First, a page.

I’m Monica Henry by name, I’m here to share my testimony about Dr Mapipa herbal medicine Cure , he has the cure to different kinds of diseases, he cured me and my husband of COPD and Parkinson’s disease,me and my husband was diagnosed of COPD and Parkinson’s 2013,we live in pain for years ,so desperate for cure. one day i was glancing through different website I saw different testimonies about dr mapipa,so many people saying he cured them of different diseases,i was so surprised and skeptical,but i have so option because me and my husband need the cure desperately ,so i contacted him via his email.drmapipaherbalmedicinehome(at)gmail(dot)com,he replied and Needed some Information about me and my husband, then I sent them to him,then he sent me the herbal medicine through FEDEX Courier Service,The courier service called me after 2days that i must be at home because they will be delivering that day ,which i did ,when i received the herbal medicine ,we call dr mapipa then he told us how to use the herbal medicine ,he said we will be totally cured after 30days of usage which we believed with after 30days of usage they was a lot of changes in our life’s ,so we went for check-up, I was tested COPD FREE and my husband was fully recovered from Parkinson’s,it was like a miracle to my family ,please viewer my testimony is real ,any negative news you see online or hear about DR MAPIPA is false ,he is the only real herbal doctor online ,so many fake herbal doctor are trying to spoil his name,please viewer don’t mind them ,DR MAPIPA will never let you down ,he is a great man.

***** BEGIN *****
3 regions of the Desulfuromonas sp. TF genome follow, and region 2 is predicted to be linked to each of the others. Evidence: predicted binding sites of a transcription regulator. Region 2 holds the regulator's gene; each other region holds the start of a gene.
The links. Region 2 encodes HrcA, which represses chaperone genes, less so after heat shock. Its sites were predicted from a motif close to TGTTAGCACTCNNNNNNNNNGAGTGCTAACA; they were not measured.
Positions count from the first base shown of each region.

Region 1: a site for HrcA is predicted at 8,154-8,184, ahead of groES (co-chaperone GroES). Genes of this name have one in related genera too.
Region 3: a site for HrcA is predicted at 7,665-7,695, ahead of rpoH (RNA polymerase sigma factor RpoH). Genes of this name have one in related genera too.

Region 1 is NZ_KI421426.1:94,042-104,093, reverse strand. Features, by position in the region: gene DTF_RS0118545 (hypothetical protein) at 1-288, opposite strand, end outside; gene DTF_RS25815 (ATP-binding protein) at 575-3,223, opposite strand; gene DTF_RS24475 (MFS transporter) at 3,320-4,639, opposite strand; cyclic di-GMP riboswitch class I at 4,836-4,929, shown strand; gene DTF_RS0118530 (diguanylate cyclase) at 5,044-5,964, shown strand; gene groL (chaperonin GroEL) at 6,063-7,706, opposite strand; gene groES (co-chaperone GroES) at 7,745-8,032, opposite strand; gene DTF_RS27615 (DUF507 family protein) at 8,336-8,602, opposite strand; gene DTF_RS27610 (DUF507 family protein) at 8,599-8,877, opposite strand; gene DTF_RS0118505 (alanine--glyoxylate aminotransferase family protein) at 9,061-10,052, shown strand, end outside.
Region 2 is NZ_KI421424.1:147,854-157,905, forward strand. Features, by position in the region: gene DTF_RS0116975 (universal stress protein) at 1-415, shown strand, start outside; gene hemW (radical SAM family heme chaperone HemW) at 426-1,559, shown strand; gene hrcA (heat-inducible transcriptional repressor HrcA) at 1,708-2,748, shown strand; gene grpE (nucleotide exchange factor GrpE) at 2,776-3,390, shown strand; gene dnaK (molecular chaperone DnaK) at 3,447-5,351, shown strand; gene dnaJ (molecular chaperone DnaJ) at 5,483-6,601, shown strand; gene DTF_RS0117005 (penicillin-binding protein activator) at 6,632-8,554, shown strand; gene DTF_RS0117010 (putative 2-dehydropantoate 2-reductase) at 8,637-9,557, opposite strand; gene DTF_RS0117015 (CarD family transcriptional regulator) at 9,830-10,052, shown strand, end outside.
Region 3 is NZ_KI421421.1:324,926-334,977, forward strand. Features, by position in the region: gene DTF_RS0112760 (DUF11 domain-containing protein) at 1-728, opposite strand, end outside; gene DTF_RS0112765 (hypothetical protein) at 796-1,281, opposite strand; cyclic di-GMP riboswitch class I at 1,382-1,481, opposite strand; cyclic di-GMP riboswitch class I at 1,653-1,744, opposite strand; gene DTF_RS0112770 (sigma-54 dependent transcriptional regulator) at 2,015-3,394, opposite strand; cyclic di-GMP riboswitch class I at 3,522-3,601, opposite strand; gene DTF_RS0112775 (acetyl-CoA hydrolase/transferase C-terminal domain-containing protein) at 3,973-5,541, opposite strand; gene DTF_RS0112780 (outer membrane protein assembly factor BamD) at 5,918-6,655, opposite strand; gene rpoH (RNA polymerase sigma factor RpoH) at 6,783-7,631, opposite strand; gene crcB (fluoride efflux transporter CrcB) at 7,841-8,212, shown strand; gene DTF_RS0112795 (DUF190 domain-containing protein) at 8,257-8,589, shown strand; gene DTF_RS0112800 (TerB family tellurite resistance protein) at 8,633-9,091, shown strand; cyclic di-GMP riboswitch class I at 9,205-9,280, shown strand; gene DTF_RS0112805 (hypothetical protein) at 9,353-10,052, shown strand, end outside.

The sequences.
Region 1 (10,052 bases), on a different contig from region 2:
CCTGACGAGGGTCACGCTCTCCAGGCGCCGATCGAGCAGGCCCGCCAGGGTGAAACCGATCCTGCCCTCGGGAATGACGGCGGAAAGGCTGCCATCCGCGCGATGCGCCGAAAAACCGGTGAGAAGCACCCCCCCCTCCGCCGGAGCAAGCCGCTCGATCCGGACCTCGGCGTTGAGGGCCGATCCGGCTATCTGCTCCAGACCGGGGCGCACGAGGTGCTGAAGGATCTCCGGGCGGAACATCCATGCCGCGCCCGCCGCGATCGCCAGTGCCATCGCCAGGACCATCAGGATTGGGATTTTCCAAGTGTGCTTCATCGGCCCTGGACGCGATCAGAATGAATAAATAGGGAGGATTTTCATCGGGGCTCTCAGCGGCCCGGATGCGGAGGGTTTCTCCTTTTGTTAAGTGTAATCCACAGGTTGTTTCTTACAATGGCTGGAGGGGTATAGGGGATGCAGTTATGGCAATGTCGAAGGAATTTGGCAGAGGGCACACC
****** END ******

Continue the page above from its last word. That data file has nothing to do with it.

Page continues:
• If this Herbal Drug is so good why doesn’t the FDA approve it or main stream Parkinson Groups like The Parkinsons Foundation recommend it? It’s like it’s a big secret. It doesn’t make sense that if Dr. Mapipa has a helpful remedy for Parkinson’s Disease that it isn’t front page news…..I think you are just trying to make money by preying on the desperate who are vulnerable. SHAME ON YOU.

  • My mother is on Nuplazid and has experienced a tremendous improvement in her quality of life. She had both “friendly” and frightening hallucinations and her delusions about my father having an affair and the bad intentions of the aides in her assisted living facility left her fearful, confused and agitated. She was put on Seroquel initially and that didn’t work but it did sedate her. Now on Nuplazid she sleeps very well, wakes rested, isn’t sedated, isn’t fearful, doesn’t have delusions or hallucinations and is significantly more happy and peaceful. She is also much more present and her cognitive ability has improved (probably because she isn’t distracted by her hallucinations, delusions and fears). We couldn’t be more thrilled with the results.

  • my husband just tried nuplazid and had a very negative experience. It did not stop his hallucinations and it made him very agitated and anxious. He was much more confused also. It was not a good fit for him at all. We stopped it after only one week because it had such a negative effect on his behavior. We were disappointed that this was not the answer we were hoping for.

    • Linda, when I spoke to the specialist pharmastrist and my husband psychiatrist told me that it takes between 7-12 days , and that husband would become worst during that time . 75% PD patient it works but 25% it doesn’t, my husband was in his forties when he diagnose with PD (1998) and 2012 dementia. He was place in a geriatric psych unit last July, worst he’s ever been. I’m praying this drug helps him. He started Nuplazid Sunday 28 Aug he was good Monday , Tuesday, Wednesday , Thursday some halluations but Thursday night and Friday had to give him Zyprexa . He was taking seroquel but doctor said he has to be off that to start nuplazid. I know how hard this is, I gave caregivers with him while I work, they are doing a great job and are very supported. I wish you the best …